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Intro Music by Fretts!

Our intro and our outro music is Your Government Loves You and Wants You to be Happy, by Fretts! If you love it as much as we do, you can find more beautiful music at fretts.bandcamp.com!

Milieu: Finding Your Story’s Place.

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What We’re Drinking: Tequila! Gracias a dios! This is only the second tequila we’ve had since starting the podcast, which is crazy since it’s both of our favorite. We’re drinking Cazadores Tequila Anejo. I tend toward reposados more because they don’t have such a heavy oaky flavor, but this was good. There was a slight hint of vanilla, which complimented the natural sweetness of tequila.

What We’re Saying: Milieu. The world, the setting, the place where your story takes place. Specifically, milieu stories. Milieu stories are stories in which the setting is a vital character or an otherwise indispensable part of the story.

In a Guide to a Happier Life, the desert set the tone entirely, for both the harrowing scenes and the restful ones.

Milieu stories have a very simple plot arc, generally speaking, and the plot itself will be very much driven by the setting. An example is Mad Max: Fury Road. The plot there is extremely simple and very focused, there’s not a lot of subplots or red herrings or anything like that. A lot of what the story is doing is allowing us to explore the world through the eyes of Max. Max himself is the main character, but his character arc is pretty much flat. Because Fury Road wasn’t a character driven story.

Despite all of that, we follow Max throughout the entire story, regardless of the fact that he’s not really the protagonist. And it works; it is thrilling and satisfying. But it wouldn’t have been without such a detailed and textured world.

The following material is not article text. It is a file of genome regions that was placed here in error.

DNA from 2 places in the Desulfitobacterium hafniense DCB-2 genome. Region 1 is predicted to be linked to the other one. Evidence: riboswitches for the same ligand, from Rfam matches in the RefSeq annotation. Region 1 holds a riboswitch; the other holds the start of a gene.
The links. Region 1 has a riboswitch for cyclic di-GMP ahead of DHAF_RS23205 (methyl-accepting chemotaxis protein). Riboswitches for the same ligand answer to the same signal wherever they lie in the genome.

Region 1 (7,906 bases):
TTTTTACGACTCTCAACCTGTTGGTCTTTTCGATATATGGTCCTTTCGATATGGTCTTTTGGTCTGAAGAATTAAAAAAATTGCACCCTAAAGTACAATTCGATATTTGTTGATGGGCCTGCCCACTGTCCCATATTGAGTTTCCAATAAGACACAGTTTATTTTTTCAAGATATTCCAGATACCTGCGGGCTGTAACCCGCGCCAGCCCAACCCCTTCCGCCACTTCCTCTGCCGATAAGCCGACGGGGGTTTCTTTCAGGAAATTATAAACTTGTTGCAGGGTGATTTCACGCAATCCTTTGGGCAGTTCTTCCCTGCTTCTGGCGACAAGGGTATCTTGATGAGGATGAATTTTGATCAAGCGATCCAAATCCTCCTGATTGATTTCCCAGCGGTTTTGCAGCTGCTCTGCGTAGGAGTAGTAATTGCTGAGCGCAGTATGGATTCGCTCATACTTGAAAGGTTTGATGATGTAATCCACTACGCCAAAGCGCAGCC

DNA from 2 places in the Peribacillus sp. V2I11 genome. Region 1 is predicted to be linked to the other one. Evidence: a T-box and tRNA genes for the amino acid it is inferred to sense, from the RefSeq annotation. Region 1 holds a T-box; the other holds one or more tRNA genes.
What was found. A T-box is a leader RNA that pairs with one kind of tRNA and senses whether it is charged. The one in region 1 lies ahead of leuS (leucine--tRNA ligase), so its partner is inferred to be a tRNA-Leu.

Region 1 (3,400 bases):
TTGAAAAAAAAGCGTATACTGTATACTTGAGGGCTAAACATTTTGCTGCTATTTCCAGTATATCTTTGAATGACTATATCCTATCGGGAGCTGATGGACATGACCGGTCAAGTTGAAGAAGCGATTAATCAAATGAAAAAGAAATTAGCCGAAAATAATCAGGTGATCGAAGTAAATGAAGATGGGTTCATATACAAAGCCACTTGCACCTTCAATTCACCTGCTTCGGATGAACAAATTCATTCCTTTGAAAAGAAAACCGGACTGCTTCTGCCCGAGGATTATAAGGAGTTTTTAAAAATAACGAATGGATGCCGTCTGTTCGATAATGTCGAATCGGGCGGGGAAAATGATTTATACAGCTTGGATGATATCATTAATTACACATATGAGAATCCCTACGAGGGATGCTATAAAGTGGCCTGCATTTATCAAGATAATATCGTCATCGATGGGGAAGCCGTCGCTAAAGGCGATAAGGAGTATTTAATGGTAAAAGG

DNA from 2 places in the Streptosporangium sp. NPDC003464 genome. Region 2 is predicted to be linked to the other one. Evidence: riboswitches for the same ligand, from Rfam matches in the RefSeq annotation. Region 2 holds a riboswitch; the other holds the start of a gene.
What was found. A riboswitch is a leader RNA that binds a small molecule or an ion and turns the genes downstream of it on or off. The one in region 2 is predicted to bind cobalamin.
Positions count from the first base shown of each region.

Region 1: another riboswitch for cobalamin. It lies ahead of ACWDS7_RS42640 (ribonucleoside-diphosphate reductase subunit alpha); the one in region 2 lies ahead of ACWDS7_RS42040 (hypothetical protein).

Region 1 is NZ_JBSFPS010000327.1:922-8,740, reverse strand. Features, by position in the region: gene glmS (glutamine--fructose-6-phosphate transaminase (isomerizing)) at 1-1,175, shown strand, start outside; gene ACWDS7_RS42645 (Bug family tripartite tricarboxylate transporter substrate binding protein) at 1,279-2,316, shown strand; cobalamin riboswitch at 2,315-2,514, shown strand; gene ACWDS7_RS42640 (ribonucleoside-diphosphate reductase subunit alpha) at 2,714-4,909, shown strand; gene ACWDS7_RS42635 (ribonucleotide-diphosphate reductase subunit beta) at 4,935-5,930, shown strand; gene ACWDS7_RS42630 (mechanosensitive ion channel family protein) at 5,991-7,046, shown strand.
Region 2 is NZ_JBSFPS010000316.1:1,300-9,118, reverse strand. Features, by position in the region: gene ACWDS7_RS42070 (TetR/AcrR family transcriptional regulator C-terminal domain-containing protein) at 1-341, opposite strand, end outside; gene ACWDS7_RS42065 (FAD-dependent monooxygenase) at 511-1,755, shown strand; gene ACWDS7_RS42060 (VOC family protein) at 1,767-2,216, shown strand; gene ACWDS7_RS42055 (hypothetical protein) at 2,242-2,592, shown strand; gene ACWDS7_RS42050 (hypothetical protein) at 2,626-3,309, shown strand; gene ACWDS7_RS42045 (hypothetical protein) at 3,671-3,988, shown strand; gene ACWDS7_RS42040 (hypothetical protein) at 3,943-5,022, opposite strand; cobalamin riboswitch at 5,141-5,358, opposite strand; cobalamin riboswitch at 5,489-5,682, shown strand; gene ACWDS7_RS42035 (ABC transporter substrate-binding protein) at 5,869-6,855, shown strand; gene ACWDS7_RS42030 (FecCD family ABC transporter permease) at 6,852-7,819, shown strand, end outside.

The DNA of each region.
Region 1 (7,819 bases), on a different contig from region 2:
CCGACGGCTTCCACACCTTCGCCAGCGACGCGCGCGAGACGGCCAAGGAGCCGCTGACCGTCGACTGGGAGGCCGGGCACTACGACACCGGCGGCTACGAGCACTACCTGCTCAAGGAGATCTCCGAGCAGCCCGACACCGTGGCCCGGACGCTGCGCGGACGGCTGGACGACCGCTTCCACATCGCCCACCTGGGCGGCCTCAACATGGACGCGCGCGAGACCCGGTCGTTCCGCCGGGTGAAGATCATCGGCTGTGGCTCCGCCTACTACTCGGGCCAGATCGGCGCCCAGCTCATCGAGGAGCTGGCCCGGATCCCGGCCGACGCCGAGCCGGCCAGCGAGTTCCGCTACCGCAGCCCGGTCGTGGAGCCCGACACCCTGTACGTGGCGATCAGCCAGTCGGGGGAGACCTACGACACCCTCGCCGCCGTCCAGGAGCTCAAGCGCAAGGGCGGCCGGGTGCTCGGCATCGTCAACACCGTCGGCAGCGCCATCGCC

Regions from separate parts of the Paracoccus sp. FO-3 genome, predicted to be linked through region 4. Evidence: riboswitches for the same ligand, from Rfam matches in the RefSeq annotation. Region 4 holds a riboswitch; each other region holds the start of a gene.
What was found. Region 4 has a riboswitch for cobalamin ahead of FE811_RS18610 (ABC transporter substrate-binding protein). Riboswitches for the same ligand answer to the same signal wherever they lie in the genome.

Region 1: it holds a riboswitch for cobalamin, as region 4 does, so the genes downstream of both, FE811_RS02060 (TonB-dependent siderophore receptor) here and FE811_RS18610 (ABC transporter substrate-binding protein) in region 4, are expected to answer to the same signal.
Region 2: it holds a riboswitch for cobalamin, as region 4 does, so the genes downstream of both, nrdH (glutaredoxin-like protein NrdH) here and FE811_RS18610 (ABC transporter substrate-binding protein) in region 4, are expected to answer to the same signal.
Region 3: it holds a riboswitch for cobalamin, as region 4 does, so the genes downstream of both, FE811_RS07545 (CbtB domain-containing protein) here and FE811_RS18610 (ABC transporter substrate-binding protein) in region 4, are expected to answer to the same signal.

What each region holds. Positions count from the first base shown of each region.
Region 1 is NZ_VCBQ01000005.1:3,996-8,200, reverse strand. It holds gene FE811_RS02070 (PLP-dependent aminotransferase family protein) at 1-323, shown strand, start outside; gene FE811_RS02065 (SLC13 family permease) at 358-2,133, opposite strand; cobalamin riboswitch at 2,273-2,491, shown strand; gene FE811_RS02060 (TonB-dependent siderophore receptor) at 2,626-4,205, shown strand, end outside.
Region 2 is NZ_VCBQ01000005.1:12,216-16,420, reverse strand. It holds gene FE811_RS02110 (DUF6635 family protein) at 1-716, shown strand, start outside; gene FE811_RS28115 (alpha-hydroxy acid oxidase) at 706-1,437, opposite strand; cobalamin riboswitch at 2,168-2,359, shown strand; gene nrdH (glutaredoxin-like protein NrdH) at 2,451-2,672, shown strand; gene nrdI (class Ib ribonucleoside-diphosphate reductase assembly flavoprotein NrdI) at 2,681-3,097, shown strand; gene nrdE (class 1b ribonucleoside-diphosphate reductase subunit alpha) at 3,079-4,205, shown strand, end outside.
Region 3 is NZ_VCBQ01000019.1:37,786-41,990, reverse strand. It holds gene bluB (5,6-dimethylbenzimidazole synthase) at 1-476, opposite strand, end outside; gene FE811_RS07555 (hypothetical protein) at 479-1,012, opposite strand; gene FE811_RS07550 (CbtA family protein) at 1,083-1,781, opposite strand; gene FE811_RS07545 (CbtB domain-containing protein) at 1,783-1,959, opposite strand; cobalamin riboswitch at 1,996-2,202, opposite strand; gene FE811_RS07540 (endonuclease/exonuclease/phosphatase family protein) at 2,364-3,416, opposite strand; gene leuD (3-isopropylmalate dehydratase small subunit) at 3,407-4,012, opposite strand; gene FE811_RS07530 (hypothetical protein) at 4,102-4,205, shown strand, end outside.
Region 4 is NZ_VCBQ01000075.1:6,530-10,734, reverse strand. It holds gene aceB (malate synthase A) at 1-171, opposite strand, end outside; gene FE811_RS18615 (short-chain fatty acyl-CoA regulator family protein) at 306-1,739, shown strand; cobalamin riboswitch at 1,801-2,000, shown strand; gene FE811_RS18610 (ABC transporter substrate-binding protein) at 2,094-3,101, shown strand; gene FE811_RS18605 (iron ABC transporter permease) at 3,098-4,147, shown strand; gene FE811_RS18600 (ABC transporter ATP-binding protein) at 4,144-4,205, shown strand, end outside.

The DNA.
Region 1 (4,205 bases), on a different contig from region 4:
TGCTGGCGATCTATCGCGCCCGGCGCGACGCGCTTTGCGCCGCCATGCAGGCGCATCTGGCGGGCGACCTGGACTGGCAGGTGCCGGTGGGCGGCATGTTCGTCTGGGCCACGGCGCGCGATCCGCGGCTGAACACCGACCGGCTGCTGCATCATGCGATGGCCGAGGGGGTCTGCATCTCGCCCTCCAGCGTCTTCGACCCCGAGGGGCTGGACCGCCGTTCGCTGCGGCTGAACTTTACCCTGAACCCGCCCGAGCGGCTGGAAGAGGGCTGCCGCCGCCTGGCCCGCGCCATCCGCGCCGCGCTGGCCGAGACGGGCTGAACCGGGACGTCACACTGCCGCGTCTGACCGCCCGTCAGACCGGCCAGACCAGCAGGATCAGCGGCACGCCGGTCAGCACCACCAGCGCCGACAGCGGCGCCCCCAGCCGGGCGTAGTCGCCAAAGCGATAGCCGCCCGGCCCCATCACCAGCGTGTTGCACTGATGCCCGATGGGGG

We don’t really see a lot of milieu style stories in fiction these days, because they’re not popular anymore. But we do see the milieu functioning as a kind of sub-genre in fiction, especially in fiction with fantastical settings, like horror or sci-fi.

We see it more in film these days than in literature, I think because it can be difficult and time consuming to describe the setting well enough and yet also unobtrusively enough to keep the reader interested. Setting in a film is done simultaneously with everything else without you even having to pay attention to it.

The setting can be used in this way to communicate not just the tone, though that is really important, but also themes in the book.

James talks about how a sense of place frames traditional Apache storytelling in a way that is both brief and yet essential to the form. This is particular to teaching stories, so that the lesson can be connected with the place, and the land itself could serve as a reminder of that lesson.

So we can look at how setting is used in other kinds of stories and stories from other cultures and we can learn from that. Because that’s what we’re all here for, right? To become better storytellers. Another tool in our toolbox always helps.

 

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